Family & Friends CPR Arms Citizens With Life-Saving Skills

Performing CPR on a person in cardiac arrest can double or triple their chances of survival.

A staggering 88 percent of cardiac arrests occur at home, according to the American Heart Association. If your loved one or a visitor collapsed in cardiac arrest, would you know what to do?

Effective bystander CPR can double or even triple a person’s chances of survival. By knowing CPR, you could be administering life-extending chest compressions to someone in cardiac arrest while waiting for an ambulance to arrive. On Saturday, April 21 from 9:30 a.m. – 12:30 p.m., University Hospitals Parma Medical Center will host a Family & Friends CPR course at UH Parma Health Education Center, 7300 State Road, Parma.

The course is ideal for community groups, grandparents, new parents, babysitters and others interested in learning how to save a life. Participants will learn how to perform CPR on adults, children and infants, as well as how to respond when someone is choking.

“Hosting events like Friends & Family CPR is an important component to Building Lifesaving Communities,” says Daniel Ellenberger, Director of University Hospitals EMS Training & Disaster Preparedness Institute. “Being trained in CPR can increase the chances of a family member surviving a sudden out-of-hospital cardiac arrest.”

Susi Kugler, a secretary for UH Parma Medical Center’s Food & Nutrition Services, disliked feeling helpless when she heard “First Responder” calls for people in distress in the hallway at the hospital. She took a CPR class offered recently at the hospital.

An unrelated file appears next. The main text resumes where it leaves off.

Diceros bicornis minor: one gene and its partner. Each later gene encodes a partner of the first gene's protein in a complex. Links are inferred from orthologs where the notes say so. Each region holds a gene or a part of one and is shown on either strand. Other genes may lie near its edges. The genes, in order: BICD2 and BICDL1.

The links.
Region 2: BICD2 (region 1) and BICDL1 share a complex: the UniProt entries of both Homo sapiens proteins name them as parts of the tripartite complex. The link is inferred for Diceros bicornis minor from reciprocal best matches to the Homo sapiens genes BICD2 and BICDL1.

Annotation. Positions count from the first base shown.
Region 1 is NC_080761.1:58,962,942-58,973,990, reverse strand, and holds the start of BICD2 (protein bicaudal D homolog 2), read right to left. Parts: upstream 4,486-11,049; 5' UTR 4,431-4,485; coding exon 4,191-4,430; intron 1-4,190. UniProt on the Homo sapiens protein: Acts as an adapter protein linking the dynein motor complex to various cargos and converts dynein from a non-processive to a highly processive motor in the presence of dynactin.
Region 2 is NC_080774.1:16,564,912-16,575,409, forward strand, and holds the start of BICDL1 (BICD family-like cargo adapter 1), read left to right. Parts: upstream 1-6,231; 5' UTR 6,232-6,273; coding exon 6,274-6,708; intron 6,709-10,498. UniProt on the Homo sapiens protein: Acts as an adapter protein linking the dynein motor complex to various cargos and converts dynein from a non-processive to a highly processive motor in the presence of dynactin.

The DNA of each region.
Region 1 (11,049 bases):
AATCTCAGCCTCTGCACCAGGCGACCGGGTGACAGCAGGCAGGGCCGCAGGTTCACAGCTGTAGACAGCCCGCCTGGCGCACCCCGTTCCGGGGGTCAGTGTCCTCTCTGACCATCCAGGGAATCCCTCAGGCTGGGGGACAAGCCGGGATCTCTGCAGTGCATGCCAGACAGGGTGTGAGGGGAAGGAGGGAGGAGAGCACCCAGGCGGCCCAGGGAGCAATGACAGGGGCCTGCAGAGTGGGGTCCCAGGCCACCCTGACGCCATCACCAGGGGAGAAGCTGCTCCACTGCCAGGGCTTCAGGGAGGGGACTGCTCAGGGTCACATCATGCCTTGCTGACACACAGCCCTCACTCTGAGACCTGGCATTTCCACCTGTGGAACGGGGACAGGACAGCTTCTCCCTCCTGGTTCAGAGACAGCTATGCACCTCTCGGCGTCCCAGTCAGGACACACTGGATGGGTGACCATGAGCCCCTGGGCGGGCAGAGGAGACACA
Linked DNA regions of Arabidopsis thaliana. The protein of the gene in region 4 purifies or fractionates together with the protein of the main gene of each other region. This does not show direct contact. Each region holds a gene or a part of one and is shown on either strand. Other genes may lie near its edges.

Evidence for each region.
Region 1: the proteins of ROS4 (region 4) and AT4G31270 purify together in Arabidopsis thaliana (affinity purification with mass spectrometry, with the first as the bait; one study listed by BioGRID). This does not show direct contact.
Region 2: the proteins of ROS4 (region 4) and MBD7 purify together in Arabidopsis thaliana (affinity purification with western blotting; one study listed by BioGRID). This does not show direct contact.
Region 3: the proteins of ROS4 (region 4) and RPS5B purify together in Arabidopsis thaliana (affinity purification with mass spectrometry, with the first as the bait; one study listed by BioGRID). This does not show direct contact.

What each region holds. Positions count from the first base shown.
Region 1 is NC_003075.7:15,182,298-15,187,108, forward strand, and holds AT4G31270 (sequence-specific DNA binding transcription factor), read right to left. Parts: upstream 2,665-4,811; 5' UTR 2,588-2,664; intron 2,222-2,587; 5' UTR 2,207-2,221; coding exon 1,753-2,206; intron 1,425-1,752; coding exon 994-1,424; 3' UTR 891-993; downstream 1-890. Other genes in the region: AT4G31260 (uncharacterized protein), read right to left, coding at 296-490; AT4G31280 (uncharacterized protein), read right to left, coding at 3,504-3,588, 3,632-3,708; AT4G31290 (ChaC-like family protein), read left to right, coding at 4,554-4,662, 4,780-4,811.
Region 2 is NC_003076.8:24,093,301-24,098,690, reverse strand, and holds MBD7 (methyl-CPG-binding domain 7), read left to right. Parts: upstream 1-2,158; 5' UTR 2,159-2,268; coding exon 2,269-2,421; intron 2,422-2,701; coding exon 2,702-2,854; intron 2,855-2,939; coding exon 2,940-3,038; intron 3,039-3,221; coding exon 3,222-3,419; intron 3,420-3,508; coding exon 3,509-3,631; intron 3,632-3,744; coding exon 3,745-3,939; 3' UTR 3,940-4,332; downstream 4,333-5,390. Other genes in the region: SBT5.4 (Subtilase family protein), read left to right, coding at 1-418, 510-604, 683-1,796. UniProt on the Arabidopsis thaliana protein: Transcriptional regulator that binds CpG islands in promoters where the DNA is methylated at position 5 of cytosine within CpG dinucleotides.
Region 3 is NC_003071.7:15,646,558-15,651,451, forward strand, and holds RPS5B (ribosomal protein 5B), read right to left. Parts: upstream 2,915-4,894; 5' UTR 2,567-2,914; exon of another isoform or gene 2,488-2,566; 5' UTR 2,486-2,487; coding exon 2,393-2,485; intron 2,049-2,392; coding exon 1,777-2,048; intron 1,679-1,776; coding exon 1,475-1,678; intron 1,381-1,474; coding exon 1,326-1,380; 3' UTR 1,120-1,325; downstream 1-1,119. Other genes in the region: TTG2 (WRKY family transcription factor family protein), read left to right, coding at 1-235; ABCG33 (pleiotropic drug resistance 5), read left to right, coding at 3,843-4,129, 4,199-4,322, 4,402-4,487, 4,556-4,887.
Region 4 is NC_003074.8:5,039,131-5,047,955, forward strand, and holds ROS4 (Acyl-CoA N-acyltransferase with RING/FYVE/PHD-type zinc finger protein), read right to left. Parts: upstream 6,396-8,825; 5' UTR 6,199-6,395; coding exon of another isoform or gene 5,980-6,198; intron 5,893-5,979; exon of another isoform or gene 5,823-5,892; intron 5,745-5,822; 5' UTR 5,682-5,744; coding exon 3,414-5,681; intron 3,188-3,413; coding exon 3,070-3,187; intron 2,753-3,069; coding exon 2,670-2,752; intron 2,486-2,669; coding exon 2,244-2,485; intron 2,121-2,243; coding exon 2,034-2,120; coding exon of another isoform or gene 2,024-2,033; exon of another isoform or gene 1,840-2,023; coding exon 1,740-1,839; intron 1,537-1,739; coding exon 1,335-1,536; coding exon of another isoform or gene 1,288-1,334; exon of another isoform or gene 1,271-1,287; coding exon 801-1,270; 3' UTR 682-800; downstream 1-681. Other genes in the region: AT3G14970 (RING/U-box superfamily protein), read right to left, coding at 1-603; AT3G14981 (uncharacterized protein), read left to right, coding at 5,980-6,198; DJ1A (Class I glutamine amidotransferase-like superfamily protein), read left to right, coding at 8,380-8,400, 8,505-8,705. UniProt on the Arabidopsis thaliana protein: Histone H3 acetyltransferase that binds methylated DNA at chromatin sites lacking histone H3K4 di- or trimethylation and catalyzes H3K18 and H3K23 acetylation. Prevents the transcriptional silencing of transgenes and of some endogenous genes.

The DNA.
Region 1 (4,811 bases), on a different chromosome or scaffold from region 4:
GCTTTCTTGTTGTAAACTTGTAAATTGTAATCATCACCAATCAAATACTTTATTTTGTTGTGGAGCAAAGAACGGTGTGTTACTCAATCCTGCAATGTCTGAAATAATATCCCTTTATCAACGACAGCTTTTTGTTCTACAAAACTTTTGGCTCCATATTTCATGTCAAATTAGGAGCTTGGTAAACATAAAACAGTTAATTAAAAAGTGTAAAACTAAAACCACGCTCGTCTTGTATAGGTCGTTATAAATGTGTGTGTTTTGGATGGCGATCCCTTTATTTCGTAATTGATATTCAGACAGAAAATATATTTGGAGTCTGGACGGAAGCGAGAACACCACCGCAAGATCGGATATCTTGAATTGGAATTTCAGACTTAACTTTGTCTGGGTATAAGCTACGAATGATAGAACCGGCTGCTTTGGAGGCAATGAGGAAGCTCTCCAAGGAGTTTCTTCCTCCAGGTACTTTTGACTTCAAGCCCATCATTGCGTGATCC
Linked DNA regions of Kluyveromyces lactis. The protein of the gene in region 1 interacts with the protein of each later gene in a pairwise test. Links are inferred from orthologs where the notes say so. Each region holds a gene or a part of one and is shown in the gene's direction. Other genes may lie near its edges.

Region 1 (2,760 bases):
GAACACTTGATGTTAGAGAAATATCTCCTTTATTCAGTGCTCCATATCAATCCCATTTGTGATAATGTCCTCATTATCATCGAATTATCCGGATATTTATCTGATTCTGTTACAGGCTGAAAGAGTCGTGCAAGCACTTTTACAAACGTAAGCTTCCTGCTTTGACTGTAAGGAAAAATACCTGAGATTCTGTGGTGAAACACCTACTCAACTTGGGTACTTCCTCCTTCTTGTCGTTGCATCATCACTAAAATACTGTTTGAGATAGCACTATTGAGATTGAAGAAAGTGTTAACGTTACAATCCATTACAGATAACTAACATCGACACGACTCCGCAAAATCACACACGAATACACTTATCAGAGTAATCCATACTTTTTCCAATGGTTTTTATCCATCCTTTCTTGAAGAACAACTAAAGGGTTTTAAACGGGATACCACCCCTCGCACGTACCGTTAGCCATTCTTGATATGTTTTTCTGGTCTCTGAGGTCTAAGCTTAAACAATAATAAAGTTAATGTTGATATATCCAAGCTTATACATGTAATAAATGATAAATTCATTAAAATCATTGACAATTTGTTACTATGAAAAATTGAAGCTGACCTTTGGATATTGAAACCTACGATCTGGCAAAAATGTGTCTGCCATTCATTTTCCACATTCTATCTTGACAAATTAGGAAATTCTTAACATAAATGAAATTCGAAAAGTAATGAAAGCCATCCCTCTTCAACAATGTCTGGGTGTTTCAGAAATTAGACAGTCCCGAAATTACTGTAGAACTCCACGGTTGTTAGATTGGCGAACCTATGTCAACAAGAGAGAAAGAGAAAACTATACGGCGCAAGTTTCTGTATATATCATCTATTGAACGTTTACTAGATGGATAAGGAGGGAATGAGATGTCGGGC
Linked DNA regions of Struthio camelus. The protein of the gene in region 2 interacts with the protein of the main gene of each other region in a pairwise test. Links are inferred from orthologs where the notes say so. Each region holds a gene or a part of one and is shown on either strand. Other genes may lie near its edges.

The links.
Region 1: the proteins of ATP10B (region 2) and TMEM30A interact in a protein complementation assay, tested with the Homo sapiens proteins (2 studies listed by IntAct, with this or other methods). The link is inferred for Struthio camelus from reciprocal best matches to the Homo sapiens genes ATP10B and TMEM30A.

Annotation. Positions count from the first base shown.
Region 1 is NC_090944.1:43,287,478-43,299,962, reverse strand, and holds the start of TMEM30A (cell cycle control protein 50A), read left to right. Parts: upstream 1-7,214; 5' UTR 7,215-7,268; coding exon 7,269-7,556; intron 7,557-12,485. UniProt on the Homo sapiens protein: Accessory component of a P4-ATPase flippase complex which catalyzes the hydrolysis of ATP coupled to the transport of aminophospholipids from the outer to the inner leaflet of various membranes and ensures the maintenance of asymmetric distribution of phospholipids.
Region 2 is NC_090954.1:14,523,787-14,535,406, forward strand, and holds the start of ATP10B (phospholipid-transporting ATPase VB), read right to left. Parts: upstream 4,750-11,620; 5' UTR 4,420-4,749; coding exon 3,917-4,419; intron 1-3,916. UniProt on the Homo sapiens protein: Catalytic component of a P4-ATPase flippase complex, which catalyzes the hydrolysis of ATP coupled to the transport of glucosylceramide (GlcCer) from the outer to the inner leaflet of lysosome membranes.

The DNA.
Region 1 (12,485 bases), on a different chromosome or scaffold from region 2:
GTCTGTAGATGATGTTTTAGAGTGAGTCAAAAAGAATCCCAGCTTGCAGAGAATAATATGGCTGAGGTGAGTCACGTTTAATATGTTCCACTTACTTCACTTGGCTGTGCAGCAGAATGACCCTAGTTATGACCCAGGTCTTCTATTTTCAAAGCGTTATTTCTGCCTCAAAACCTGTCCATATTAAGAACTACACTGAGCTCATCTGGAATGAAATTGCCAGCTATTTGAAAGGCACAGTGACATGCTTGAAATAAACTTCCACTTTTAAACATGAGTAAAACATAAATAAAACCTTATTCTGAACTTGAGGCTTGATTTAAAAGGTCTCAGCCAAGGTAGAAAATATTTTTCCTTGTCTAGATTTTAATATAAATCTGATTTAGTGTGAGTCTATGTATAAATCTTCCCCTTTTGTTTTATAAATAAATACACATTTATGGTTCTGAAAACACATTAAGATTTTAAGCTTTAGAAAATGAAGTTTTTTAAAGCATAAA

“You never know,” said Kugler, whose parents are getting older and whose department is not located near patient care areas with CPR-trained clinical staff. “If someone is in trouble, I want to be able to help. I don’t want to just stand there and watch.”

Kugler appreciated the chance to practice chest compressions on a mannequin. Like many participants, she was surprised at how difficult it was to depress the chest at least two inches, and to maintain a pace of at least 100 compressions per minute.

“We want survivability,” said Greg Breen, a 25-year instructor with UH Parma’s EMS Institute with 31 years of experience with Cleveland EMS. “The person you’re performing CPR on will have a better quality of life because they had bystander CPR.”

The course costs $30. Register by calling 440-743-4932.

CJ Sheppard

Senior Communications Strategist, University Hospitals Parma Medical Center

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Volume 10, Issue 5, Posted 7:30 AM, 05.03.2018